Web journalist/activist Deng Fei is already a pretty famous guy in China’s cyberspace. In part through social media, he’s orchestrated a number of online campaigns, most of them targeted at helping children (like his famous “Free Lunch” program). But while everyone is home for the holidays, Deng has sparked another social media movement by asking a very simple question:
How is the river in your hometown? While you’re home for the holidays, take a photo of the river or stream in your hometown and upload it to weibo for us to see.
It took off thanks in part to retweets from other influential weibo users like tech angel investor Xue Manzi (you may remember him and Deng Fei from their panel at GMIC 2012), and on Friday became one of Sina’s trending topics, with thousands of net users responding to the call.
As you might have guessed, results vary but many of the rivers look kind of disgusting. Here’s a collection of photos of some bad ones I came across while browsing:
What’s interesting about this is not so much that some Chinese rivers are full of trash — this should not come as a great shock to anyone — but that it is a clever way of making a local issue into a national one. Sina Weibo has proved to be fertile ground for this, and we have seen the same story play out with corruption over the past few years and more and more weibo users realize that corruption isn’t just a local issue after reading weibo accounts of “local” corruption all over the country. Deng Fei appears to be trying something similar here, as while one river being full of trash is a local problem, everyone’s rivers being full of trash might point to a larger problem.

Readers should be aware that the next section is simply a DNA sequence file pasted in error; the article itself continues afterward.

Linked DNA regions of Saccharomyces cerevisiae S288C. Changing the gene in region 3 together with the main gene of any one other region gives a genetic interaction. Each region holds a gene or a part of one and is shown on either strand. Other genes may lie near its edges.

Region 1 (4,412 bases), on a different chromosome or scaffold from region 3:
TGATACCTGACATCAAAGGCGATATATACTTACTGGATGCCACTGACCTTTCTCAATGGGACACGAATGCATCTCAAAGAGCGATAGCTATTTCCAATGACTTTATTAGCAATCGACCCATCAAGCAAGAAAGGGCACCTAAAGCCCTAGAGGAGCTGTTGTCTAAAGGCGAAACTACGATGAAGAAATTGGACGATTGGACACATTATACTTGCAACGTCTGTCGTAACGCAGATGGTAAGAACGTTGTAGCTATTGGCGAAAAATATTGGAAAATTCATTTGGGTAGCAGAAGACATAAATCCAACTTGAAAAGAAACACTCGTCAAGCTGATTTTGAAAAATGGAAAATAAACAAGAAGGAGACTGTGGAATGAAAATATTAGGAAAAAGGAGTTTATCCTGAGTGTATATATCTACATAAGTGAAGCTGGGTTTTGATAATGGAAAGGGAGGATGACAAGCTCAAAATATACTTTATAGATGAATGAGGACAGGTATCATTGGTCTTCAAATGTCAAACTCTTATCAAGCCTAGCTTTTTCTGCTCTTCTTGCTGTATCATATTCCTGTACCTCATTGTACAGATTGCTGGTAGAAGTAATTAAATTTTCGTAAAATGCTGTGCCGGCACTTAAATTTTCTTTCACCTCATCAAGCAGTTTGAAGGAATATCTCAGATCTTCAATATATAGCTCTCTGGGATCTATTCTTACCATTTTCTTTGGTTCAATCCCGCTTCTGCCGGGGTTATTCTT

(Of course, not everyone’s rivers are full of trash, and Deng’s campaign has taken off in part because some people just want to show off the nice rivers in their hometowns.)
Whether or not anything comes of Deng’s river campaign, this kind of movement will be quite a bit more difficult to engineer if Chinese users continue to move to WeChat, making that their primary social network of choice. WeChat, of course, is all about local, which is great for a chat app, but I wonder if some of the social issues weibo has helped to publicize will disappear from the public consciousness again if everyone moves to WeChat to get their social fix.
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